"These days everyone, even the technical leaders of Formula 1 teams where there are a thousand people, are so pigeonholed, that very few people get to see what the overall concept of the car is," he says. "Only probably half a dozen people per team. Even then, there's somebody else doing the engine, somebody else doing the gearbox and there are 300 people working in the wind tunnel. You couldn't take somebody like that out of a Formula 1 team now and do the complete job." It's a fair point.
Of course, it's entirely possible to see the current scenario in a more positive way, not least because there's plenty of room for innovation when it comes to software engineering a new generation of electric cars. But when it comes to the sort of driver-focused, visceral and - this is key - truly lightweight machines that Murray likes, the future is less bright. In a world where Lotus can claim to produce the world's lightest EV hypercar at 1,680kg, Murray's 986kg T.50 provides a much needed reminder of what 'light' really means. And while that's admittedly in a fully bespoke, £2.8 million package, Murray doesn't believe this ethos has to always come at such a great cost. A fact that's been proven many times before.
"I decided to keep my Smart Roadster, because it was probably only worth a grand after sixteen years and me thrashing it to death, the poor thing," he says when asked about his old daily. "But everyday driving is in my Alpine A110, which I've had for two years." Murray says he has always been into this less-exotic stuff, something that was proven by the stillborn iStream Superlight concept of 2017. Murray's other firm, Gordon Murray Design, had developed the model using his innovative production process for Yamaha to build, but a company management change meant the Japanese firm backed out. Murray thinks it's a massive shame for the customers, let alone his business, because the 200hp three-cylinder 845kg model "would have made money at about thirty grand". Not only that, it shared hallmarks with the McLaren F1, like "lots of luggage space, air con and good visibility". Not surprisingly, the "idea" is still for sale at GMD, although Murray concedes that it might have to go hybrid or electric.
Murray certainly isn't opposed to the idea of a tailpipe free driver's cars. But it's clear his heart lies in the most emotional machinery, as illustrated by the cars that accompany his Roadster and A110 in the garage: "My Alfaholics' Zagato is a beautiful little car to drive, I never want to get out of the thing. And the Mk1 Escort built by Retropower, too. I'd always wanted a twin-cam, but they got up to seventy-five grand and I thought, it'll rust and I can't use it in winter. So I thought, let's do one with a proper bodyshell, stiffen it up a bit, put something a little bit more lively in it, and you've still got a Mk1 Escort but one you can use all year round."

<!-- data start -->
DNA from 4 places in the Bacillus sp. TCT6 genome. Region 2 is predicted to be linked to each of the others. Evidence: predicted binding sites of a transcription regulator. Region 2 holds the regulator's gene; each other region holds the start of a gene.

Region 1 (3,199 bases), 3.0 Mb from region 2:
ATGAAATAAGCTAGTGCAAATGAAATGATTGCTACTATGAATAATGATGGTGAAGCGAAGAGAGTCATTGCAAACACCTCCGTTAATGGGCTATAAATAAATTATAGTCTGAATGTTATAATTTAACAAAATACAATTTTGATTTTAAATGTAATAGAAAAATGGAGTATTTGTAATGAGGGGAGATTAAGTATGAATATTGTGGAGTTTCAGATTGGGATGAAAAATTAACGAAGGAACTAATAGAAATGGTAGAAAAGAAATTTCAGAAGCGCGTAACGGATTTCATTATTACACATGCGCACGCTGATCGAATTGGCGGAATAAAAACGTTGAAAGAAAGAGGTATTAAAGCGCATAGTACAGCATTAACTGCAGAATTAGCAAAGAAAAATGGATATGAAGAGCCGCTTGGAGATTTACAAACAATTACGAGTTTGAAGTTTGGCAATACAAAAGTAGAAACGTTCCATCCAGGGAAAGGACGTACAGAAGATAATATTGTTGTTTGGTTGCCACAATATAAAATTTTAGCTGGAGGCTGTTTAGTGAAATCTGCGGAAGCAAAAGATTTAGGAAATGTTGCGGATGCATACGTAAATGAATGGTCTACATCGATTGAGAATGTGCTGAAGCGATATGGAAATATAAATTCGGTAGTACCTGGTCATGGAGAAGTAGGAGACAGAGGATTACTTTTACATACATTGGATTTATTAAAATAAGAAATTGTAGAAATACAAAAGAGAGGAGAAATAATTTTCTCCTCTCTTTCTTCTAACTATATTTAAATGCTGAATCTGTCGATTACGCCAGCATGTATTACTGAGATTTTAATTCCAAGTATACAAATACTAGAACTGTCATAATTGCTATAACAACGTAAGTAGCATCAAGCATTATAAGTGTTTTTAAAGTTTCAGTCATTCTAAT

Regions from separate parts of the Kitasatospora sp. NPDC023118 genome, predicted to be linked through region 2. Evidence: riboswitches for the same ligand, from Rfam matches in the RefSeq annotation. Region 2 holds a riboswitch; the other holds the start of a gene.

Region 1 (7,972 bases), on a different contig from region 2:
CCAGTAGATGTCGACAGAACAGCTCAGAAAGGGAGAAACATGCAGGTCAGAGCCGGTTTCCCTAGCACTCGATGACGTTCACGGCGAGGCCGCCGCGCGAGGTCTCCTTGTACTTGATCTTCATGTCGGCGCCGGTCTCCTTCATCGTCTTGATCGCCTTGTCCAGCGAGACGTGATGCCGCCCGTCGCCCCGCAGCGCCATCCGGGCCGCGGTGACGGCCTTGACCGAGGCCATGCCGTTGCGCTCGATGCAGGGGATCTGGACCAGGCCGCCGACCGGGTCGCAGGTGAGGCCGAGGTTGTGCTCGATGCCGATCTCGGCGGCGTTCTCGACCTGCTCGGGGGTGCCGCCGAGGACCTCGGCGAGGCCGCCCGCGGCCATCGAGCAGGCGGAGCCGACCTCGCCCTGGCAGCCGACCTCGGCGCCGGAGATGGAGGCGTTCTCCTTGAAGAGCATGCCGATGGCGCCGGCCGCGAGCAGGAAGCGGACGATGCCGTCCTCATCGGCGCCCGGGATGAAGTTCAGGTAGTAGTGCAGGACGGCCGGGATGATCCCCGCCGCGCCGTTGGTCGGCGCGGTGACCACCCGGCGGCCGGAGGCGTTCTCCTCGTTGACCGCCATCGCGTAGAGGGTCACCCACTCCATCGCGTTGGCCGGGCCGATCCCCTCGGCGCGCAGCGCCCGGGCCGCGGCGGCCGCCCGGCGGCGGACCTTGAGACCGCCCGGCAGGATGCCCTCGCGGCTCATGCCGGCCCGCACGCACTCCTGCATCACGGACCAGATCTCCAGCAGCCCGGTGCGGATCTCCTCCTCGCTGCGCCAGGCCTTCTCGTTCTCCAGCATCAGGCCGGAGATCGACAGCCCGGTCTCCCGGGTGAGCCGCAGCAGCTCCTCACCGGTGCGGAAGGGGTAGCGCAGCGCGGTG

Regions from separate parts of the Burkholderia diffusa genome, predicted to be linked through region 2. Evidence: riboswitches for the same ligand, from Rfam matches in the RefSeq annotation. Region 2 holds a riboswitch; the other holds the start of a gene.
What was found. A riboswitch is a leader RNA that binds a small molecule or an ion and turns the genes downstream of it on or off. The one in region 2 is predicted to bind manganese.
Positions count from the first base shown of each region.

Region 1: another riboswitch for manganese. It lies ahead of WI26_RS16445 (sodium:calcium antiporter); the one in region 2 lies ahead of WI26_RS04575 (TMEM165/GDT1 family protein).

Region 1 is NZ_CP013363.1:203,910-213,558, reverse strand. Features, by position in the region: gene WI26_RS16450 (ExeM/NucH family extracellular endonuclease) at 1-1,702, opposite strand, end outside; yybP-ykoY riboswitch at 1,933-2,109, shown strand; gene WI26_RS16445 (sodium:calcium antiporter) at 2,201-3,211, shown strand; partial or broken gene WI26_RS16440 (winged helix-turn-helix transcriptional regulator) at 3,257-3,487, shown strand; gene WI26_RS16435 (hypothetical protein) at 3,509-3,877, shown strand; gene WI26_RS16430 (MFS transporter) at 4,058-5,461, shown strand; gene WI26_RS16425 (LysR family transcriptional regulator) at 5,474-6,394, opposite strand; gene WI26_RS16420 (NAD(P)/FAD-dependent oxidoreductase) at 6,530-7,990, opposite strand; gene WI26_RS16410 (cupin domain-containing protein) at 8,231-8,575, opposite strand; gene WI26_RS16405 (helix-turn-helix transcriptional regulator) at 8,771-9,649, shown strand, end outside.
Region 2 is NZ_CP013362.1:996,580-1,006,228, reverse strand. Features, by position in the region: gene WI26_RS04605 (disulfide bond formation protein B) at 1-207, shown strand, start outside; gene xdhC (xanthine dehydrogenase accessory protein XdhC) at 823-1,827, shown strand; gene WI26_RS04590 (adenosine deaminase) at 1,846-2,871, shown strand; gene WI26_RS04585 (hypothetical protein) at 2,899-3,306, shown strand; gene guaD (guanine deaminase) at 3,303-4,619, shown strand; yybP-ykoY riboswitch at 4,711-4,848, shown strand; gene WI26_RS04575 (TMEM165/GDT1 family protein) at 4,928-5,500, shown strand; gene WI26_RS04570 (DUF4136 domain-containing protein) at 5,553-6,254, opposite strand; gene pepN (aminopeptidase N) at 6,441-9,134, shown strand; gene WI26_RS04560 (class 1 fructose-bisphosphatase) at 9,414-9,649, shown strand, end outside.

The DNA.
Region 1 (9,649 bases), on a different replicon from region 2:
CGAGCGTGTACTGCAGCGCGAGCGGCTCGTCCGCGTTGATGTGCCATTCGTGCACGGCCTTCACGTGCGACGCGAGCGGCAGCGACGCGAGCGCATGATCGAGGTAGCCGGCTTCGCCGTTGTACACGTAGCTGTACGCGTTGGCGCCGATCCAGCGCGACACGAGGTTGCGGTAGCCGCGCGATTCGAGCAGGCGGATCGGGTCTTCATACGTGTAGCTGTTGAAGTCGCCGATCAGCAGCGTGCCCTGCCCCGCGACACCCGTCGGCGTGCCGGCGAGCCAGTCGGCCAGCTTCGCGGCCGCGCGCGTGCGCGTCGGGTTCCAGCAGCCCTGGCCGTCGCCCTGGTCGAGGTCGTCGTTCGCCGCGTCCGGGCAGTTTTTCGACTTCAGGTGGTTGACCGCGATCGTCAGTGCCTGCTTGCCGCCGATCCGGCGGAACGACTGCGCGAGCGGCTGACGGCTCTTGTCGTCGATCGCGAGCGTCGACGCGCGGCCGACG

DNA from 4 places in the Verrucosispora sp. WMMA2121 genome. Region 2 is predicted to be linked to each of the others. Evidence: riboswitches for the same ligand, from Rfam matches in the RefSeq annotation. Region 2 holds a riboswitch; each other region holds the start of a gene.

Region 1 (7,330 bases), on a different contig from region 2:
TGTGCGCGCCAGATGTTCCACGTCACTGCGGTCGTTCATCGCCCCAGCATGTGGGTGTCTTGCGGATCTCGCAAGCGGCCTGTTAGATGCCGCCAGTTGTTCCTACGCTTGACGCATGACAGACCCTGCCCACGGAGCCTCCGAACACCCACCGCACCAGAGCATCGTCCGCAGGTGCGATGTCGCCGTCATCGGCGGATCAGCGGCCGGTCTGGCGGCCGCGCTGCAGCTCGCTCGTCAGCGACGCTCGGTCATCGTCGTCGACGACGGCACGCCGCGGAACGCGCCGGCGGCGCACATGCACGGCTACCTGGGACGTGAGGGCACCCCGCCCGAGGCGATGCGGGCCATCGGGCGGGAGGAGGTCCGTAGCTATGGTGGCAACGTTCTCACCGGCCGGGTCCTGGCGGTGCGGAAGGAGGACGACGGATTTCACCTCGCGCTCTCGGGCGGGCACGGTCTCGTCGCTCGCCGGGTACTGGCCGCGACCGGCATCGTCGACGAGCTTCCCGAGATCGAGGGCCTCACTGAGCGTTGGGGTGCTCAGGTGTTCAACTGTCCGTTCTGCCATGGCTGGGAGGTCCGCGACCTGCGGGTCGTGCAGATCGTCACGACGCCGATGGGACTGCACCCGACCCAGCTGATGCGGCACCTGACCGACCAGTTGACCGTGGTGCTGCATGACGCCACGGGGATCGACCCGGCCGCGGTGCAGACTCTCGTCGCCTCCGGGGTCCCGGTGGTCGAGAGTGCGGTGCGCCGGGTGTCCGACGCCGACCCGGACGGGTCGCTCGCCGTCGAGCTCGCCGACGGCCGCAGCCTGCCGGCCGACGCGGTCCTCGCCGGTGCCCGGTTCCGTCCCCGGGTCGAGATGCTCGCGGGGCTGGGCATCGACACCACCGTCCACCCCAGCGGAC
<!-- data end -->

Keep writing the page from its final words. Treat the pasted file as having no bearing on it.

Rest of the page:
Murray knows that purists "look down their noses" at these restomod creations, but he says he "doesn't subscribe to that". Case in point: he also has a Porsche 550 Spyder replica running with a carburettor 914 Porsche flat-four, making a recreation of James Dean's 500kg icon that has "a fantastic character and noise", and a couple of Lotus Elans. The message is clear: the priority will always be, "beautifully engineered, lightweight cars.
"We're already working on the next one, Project 2," he says with excitement in his eyes. "We're already designing that because once production of T.50 has finished, you've got an assembly hall full of people putting cars together, you've got a design team, an engineering team. They all need something else to work on, and we're not a one car wonder. But one way that we are different, is that we're not being a typical OEM and chasing volume; we will always do very low, select low volume, limited-edition driver-focused cars. Although the next won't be as outrageous as the T.50"
Murray assures us that this means that while Project 2 will share a "basis for the engine" and "the same basis for the transmission", GMA is "starting again" for its T.50 follow-up. He says: "The T.50 is absolutely out there on the edge, at the very limit of what's possible, but you can still get that driving experience at a lower price point. It can be 90 per cent of the T.50 driving experience, but not the full thing. If you take the engine a little bit away from that edge, the emissions get a little better, the drivability gets a little better again, it gets heavier, but not by a massive amount. It's the same with everything. We won't be as extreme, but we'll still be hundreds of kilos lighter than the opposition."
Elsewhere, Murray is doing more than just ensuring we have cars to get excited about under his watch, by investing directly in the development of future engineers and designers, with internal apprenticeships and even a donation of his shareholding to a technical college. Surrey-based GMA has plenty of room for young, budding new staffers, having already grown from 112 to 150 employees during the pandemic. They can each take considerable pride in calling Gordon Murray their boss.
"We're a funny business, as you can't really call us a car company because we have no aspiration to grow," he laughs. "It's much more about building a brand that stands for what we believe in and stick to our principles. I guess that means it's going to be difficult to find a CEO to run it, which perhaps one day I will have to look at doing."
1 / 8